The Sabine Mining Company
Evaluation began in November of 1993 to replace the dragline lubricants which contained 1,1,1 Trichloroethane (TCE), a toxic substance, with a chlorine free product and upgrade the lubricating system. As the draglines begin to age, Sabine Mining experiences an increase in lubrication and waste generation. In May 1995, both draglines were equipped with lubricant point injectors and bulk lube systems. These new lubricating systems reduced the frequency of grease injection to the walking cam draglines and generated less waste.
In conjunction with their supplier, Sabine Mining began testing cam lubricants. These products were developed and tested exclusively at Sabine. This effort led to the development of a grease which exhibited all the required lubricating capabilities and contained no hazardous ingredients. All waste grease being generated from the draglines is now nonhazardous and is being recycled for fuel. The amount of nonhazardous waste grease generated has decreased 49% within six months.
By March of 1995, Sabine had completed a change over to non-chlorinated grease with only eight drums (2.5 tons) of hazardous waste generated through October 31, 1995. The amount of hazardous waste grease generated had decreased 95.5% in eight months.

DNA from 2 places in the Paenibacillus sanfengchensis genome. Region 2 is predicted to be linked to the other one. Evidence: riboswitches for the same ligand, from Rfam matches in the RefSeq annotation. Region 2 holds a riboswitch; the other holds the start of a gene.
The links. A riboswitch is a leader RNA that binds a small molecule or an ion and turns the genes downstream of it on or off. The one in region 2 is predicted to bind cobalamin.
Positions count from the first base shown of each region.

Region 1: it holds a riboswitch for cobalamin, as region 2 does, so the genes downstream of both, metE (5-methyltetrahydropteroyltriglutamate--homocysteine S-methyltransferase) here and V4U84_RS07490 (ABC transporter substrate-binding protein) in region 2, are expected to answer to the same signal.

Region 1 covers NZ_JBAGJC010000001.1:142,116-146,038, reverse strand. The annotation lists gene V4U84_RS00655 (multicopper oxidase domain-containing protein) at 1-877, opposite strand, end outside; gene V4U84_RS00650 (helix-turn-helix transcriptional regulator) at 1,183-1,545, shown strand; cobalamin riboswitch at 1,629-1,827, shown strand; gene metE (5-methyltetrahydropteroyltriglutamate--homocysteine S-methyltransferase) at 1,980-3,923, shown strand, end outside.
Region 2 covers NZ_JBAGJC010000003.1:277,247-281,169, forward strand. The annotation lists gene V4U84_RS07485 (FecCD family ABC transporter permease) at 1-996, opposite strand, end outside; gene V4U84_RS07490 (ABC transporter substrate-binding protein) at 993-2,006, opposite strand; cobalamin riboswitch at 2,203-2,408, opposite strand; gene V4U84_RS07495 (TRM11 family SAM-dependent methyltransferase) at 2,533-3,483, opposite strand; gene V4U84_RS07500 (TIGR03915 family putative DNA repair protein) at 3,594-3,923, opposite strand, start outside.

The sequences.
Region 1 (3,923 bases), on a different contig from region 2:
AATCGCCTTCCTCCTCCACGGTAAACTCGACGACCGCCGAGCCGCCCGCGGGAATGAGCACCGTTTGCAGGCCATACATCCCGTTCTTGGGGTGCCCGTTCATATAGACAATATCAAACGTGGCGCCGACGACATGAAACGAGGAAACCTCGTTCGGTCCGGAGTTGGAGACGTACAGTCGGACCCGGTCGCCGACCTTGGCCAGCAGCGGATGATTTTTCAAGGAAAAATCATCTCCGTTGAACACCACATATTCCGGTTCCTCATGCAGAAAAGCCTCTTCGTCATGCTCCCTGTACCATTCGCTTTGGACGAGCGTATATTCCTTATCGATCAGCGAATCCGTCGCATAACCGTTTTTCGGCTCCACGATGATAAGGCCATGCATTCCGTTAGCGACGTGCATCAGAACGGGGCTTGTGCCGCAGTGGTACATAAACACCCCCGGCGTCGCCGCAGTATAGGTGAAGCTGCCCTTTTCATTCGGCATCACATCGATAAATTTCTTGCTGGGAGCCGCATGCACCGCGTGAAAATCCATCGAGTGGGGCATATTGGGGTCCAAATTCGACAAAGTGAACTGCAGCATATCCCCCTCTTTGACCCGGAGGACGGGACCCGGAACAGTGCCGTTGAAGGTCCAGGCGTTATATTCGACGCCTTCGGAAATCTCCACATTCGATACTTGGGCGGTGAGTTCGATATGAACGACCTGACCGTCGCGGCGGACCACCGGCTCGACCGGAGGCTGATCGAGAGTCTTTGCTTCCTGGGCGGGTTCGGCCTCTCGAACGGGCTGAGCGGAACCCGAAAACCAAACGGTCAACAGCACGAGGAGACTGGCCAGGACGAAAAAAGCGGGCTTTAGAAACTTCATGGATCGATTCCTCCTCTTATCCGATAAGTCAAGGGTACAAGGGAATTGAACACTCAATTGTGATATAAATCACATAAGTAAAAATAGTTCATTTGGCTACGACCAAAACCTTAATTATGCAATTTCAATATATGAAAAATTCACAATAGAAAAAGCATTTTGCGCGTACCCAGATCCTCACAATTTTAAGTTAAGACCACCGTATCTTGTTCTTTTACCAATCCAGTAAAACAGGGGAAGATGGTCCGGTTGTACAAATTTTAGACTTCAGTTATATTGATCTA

Details of Reductions
Additional Information :
Total capital cost of the project was $74,000 with a payback period of approximately 1 ½ years. The savings are due to reduction in hazardous and nonhazardous waste disposal, labor, cleanup, and lubricant purchase.
The Zero Waste Network is one of eight Pollution Prevention Resource Exchange P2RxCenters , serving as a national network of regional information centers: NEWMOA (Northeast), WRRC (Southeast), GLRPPR (Great Lakes), ZeroWasteNet (Southwest), P2RIC (Plains), Peaks to Prairies (Mountain), WSPPN (Pacific Southwest), PPRC (Northwest). We are a proud member of the National Pollution Prevention Roundtable.